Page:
Review From User :
Finally a thriller that really delivers! Stayed up until 2:00 last night finishing this, I just had to know how it ended. It's amazing that this is a debut novel and that it has already been picked up to be made into a movie, what a wonderful accomplishment for Ms. Molloy.
This novel is told from multiple points of view and I did have a little trouble at times keeping track of who was talking but that was probably just because I was reading too fast! The author also used a technique that worked very well to ratchet up the tension, "someone" was writing about what she was feeling and going through" at the beginning of the chapters, but we don't know who.
The story is about a handful of first time moms who meet in what they call their "May Mothers" group because they are all due in May. The main characters are Francie, Nell, Collette, Scarlet, Winnie and Token (a well chosen name as he is the token male in the group). They meet twice a week in a park with babies in strollers sharing joyful times, stories of exhaustion seeking advice and assurance from each other. Everything is going along well until, as the blurb will tell you, they decide to have a single night out and during that time one of the newborns is abducted from his home, with the babysitter asleep on the couch when the police arrive. To add to the frustration and anger of the mothers the police seem to make so many mistakes, letting people into the crime scene before taking photos, fingerprints, etc.
The crime becomes a media circus with a particular woman reporter who is out to find the "dirt" on any of the women, and that she does. All of these women are unique, all have secrets and I had absolutely no idea who the abducted baby Midas.
What really hit home for me is the fact that one of my daughters has a 2 and 4 year old and I can remember how flustered and upset she was with her first baby, particularly since she is in another state with no family close by. She turned to the internet which, in my opinion, just made things worse. Whatever worry or problem she had she seemed to be able to find some article that told her multiple ways of solving it. I think new mothers in today's society are expected to be so much, the "perfect mother" doing everything right, the in-shape wife and most also have careers. I remember my pregnancies and early years with four daughters and I think things are worse now with too much information available on the internet. I remember I had two "baby books" both of which I ended up tossing!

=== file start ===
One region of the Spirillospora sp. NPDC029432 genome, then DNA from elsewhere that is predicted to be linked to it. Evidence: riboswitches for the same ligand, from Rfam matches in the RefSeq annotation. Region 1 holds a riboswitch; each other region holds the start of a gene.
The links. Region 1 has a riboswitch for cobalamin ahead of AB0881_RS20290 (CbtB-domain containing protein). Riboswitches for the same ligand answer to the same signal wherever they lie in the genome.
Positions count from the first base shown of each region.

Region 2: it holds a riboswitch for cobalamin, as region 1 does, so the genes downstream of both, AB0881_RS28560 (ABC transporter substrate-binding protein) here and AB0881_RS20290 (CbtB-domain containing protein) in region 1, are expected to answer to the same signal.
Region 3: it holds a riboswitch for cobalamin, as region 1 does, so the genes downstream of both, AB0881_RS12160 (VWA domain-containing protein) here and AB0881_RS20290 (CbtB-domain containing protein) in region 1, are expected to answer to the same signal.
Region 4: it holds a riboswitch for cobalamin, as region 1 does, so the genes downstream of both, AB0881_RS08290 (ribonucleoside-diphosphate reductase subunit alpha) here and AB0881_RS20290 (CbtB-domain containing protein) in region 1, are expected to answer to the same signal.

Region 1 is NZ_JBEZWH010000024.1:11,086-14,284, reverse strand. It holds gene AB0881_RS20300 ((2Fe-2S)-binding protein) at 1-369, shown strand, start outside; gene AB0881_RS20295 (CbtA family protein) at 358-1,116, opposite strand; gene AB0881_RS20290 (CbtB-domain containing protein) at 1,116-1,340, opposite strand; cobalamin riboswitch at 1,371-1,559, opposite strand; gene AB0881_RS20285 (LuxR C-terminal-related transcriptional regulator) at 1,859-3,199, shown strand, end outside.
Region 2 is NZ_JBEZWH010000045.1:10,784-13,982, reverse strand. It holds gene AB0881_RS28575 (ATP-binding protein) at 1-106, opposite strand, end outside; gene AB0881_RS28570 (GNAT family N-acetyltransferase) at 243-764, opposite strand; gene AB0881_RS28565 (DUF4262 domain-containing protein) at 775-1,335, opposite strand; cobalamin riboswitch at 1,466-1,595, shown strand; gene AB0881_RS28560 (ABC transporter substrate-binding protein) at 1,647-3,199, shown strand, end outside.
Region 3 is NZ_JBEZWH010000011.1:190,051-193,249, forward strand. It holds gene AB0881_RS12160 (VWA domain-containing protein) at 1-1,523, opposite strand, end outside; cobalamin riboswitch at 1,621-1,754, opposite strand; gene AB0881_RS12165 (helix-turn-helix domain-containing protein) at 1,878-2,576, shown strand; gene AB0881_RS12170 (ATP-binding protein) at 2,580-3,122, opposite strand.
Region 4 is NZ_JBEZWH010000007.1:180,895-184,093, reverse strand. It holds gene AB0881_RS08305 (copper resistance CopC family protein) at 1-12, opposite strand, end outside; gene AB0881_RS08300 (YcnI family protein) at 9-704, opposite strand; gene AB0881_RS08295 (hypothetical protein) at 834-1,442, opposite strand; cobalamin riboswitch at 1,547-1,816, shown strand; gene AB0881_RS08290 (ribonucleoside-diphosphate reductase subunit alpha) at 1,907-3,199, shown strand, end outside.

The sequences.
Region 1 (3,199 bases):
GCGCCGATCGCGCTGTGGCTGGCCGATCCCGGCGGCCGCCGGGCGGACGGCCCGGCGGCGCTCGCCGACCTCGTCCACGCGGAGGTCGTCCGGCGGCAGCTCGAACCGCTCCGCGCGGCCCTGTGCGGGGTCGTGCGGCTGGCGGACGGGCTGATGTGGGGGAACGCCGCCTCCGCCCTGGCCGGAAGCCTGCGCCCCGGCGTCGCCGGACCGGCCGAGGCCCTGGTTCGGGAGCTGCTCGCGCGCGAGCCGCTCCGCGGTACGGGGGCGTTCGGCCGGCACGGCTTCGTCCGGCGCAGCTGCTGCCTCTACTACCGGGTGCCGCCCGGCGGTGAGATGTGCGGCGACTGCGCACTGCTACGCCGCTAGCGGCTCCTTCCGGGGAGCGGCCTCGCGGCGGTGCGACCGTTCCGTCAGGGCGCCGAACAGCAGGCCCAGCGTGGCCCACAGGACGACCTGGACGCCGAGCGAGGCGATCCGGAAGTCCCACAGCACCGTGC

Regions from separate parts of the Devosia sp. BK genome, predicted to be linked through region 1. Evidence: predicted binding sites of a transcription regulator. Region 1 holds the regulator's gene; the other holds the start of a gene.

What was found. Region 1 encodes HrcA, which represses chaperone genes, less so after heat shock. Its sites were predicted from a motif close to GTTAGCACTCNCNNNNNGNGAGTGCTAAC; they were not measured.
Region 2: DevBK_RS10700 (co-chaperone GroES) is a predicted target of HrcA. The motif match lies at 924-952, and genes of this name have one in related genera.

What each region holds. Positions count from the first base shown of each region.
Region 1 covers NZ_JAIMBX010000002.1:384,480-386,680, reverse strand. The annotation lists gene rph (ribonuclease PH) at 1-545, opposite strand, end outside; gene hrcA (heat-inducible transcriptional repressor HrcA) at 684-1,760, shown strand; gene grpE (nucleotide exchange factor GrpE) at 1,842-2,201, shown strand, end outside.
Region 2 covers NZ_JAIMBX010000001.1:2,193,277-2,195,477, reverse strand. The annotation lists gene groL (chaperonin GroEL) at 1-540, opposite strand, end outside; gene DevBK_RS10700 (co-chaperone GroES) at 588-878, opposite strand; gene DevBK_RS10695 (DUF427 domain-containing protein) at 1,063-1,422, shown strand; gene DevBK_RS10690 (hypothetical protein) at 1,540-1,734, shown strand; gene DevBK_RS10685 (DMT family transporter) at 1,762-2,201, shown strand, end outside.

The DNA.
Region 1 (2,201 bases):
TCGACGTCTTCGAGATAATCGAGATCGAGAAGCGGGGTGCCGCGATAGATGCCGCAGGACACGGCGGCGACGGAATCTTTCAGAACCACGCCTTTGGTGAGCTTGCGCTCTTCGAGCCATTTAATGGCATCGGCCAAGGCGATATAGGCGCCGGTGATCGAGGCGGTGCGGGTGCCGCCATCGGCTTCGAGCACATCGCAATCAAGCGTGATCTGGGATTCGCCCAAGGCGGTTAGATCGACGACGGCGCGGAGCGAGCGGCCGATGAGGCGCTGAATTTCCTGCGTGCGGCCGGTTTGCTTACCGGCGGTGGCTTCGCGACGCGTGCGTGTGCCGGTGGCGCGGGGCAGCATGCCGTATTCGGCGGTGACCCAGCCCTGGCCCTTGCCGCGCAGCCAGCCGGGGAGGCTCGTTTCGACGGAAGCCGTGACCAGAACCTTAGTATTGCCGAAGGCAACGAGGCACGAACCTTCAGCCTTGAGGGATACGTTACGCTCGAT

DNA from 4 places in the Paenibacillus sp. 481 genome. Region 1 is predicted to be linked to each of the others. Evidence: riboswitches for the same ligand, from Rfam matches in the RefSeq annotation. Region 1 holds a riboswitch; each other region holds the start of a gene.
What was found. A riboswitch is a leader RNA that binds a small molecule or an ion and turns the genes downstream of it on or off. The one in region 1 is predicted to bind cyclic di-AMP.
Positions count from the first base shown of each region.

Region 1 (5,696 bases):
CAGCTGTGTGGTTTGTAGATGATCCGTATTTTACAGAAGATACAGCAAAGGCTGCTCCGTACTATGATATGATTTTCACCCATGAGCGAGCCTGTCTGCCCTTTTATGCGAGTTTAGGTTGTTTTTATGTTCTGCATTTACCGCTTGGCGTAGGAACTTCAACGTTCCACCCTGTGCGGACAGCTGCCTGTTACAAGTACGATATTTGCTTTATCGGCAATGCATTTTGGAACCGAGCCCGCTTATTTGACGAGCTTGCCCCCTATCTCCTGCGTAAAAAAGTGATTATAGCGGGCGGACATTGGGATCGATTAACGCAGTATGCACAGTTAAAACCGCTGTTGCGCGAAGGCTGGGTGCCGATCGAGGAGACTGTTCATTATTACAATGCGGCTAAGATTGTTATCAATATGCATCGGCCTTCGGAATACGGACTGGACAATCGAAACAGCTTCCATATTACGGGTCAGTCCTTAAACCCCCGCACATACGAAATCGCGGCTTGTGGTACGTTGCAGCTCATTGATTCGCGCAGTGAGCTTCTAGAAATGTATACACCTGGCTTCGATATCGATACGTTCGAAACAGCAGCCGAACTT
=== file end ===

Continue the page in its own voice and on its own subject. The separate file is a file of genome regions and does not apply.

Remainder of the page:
The novel also hits upon sensationalism by the news media. We are all bombarded with it every time we turn on the TV, whether it is political or social, it always seems to be reported in a way that will get more viewers, no matter whom they hurt in the process or whose career they may destroy.
So this novel is a great thriller and a perfect analysis of our times. I would, however, not recommend this book to new mothers as this will just give them more to worry about!
I received an ARC of this novel from the publisher through Edelweiss, thank you.
Vanity Fair calls it one of the most anticipated books of the summer. Soon to be a major motion picture starring Scandal’s Kerry Washington.
An addictive psychological thriller about a group of women whose lives become unexpectedly connected when one of their newborns goes missing.
They call themselves the May Mothers – a collection of new moms who gave birth in the same month. Twice a week, with strollers in tow, they get together in Prospect Park, seeking refuge from the isolation of new motherhood; sharing the fears, joys, and anxieties of their new child-centered lives.
When the group’s members agree to meet for drinks at a hip local bar, they have in mind a casual evening of fun, a brief break from their daily routine. But on this sultry Fourth of July night during the hottest summer in Brooklyn’s history, something goes terrifyingly wrong: one of the babies is abducted from his crib. Winnie, a single mom, was reluctant to leave six-week-old Midas with a babysitter, but the May Mothers insisted that everything would be fine. Now Midas is missing, the police are asking disturbing questions, and Winnie’s very private life has become fodder for a ravenous media.
Though none of the other members in the group are close to the reserved Winnie, three of them will go to increasingly risky lengths to help her find her son. And as the police bungle the investigation and the media begin to scrutinize the mothers in the days that follow, damaging secrets are exposed, marriages are tested, and friendships are formed and fractured.